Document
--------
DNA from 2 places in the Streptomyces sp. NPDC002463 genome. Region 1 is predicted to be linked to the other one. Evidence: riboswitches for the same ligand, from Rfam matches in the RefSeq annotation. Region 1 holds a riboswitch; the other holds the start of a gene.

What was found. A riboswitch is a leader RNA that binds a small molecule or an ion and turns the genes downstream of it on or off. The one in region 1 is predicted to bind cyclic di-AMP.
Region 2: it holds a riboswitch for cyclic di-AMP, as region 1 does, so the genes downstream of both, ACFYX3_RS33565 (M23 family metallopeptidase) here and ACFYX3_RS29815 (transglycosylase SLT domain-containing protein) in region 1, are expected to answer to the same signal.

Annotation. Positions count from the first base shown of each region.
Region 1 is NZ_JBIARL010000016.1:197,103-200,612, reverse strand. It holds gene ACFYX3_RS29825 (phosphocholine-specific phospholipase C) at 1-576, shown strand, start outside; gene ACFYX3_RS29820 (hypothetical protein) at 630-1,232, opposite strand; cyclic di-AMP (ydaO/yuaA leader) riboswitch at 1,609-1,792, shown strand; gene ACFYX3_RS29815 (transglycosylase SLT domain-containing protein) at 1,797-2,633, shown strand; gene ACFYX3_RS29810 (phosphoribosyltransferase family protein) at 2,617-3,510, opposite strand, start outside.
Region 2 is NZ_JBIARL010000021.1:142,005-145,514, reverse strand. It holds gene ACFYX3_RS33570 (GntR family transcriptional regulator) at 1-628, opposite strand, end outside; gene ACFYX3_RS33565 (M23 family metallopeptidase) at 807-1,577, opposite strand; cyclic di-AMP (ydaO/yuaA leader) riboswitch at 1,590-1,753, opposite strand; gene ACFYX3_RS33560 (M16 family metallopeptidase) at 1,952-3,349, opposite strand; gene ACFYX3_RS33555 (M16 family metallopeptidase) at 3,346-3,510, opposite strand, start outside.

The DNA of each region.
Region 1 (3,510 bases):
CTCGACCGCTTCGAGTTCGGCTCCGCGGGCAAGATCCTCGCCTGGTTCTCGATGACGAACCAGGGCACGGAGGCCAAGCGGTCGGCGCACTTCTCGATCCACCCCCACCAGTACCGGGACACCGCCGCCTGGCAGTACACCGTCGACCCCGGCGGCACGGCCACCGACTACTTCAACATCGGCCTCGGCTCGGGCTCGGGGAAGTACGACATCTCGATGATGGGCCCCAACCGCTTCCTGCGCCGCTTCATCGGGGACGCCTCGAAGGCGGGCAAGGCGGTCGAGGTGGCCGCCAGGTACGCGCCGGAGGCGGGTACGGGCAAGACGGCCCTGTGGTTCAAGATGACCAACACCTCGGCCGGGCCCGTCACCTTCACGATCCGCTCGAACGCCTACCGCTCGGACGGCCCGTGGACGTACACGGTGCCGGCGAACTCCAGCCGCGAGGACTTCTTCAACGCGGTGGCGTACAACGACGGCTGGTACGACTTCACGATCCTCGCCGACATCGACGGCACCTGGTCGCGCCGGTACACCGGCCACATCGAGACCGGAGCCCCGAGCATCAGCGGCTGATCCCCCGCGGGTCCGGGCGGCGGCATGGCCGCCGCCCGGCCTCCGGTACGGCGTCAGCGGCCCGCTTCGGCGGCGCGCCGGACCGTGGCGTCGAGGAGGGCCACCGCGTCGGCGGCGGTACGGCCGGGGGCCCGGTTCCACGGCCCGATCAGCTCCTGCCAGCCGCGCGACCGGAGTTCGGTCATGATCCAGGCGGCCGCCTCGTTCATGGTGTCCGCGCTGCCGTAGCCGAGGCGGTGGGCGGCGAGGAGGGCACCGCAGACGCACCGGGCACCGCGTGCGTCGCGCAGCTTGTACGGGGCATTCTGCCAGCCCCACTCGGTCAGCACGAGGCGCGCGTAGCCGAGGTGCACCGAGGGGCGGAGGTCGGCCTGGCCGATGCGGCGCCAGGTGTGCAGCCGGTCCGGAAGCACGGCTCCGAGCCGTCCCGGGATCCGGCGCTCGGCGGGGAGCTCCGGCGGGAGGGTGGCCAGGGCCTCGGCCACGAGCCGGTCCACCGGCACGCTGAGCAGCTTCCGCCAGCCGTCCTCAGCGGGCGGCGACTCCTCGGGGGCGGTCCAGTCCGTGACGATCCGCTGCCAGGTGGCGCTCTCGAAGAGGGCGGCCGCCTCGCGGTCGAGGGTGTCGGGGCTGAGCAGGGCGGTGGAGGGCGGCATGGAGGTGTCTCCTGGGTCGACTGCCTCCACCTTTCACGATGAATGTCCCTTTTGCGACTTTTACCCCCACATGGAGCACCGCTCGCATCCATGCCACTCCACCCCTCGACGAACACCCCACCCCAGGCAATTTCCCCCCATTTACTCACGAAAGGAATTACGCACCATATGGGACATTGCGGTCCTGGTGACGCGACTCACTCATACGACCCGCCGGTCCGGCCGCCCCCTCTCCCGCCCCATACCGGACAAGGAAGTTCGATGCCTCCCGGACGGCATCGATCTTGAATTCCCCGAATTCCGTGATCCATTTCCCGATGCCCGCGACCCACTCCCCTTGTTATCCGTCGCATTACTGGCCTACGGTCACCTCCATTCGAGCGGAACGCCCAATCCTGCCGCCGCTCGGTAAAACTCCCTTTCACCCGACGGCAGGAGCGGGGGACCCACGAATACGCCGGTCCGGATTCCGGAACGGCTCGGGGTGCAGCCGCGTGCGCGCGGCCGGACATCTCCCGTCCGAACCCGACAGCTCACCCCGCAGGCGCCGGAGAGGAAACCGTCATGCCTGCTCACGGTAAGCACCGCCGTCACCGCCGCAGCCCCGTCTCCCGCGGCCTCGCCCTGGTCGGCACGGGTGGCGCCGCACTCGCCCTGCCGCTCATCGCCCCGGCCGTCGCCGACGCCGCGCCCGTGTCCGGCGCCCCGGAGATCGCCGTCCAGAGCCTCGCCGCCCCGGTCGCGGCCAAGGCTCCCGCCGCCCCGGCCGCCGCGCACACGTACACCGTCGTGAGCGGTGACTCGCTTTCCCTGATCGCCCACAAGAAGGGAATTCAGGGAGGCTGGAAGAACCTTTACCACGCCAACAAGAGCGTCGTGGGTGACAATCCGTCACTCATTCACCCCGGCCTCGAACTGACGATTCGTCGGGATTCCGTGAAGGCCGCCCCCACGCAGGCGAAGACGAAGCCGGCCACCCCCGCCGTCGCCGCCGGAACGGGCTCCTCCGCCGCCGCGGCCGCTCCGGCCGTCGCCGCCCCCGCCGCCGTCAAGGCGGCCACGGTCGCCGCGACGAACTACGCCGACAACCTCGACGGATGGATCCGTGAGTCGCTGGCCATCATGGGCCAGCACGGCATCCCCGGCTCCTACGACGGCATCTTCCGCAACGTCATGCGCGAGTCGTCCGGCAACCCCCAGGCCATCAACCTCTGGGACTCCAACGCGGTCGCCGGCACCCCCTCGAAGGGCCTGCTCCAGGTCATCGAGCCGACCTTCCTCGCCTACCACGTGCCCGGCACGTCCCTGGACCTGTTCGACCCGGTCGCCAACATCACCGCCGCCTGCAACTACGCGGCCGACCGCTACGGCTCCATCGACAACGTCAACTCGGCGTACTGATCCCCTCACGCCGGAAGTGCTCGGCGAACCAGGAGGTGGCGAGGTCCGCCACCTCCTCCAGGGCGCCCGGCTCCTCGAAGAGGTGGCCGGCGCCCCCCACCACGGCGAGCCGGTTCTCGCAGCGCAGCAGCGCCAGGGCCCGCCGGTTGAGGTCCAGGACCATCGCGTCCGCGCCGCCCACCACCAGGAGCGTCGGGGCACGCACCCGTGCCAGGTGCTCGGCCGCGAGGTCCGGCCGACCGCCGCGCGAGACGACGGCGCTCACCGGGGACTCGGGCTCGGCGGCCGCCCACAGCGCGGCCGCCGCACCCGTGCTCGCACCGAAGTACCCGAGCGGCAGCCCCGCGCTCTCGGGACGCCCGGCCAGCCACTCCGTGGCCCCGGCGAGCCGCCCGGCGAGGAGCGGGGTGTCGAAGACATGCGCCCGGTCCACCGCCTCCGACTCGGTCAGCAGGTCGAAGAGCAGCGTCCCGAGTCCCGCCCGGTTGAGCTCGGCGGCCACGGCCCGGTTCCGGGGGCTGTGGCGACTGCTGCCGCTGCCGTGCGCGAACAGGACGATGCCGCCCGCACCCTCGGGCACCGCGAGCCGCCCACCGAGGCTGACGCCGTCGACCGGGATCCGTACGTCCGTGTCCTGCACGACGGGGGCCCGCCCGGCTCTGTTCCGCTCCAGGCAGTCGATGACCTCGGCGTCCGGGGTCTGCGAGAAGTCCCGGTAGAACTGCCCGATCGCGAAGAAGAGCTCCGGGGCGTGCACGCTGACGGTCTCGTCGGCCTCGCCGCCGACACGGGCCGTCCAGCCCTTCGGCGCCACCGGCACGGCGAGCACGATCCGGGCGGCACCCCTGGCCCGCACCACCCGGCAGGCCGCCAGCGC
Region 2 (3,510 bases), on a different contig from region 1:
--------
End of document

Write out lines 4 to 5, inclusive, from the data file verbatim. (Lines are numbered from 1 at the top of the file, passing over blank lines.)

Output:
Annotation. Positions count from the first base shown of each region.
Region 1 is NZ_JBIARL010000016.1:197,103-200,612, reverse strand. It holds gene ACFYX3_RS29825 (phosphocholine-specific phospholipase C) at 1-576, shown strand, start outside; gene ACFYX3_RS29820 (hypothetical protein) at 630-1,232, opposite strand; cyclic di-AMP (ydaO/yuaA leader) riboswitch at 1,609-1,792, shown strand; gene ACFYX3_RS29815 (transglycosylase SLT domain-containing protein) at 1,797-2,633, shown strand; gene ACFYX3_RS29810 (phosphoribosyltransferase family protein) at 2,617-3,510, opposite strand, start outside.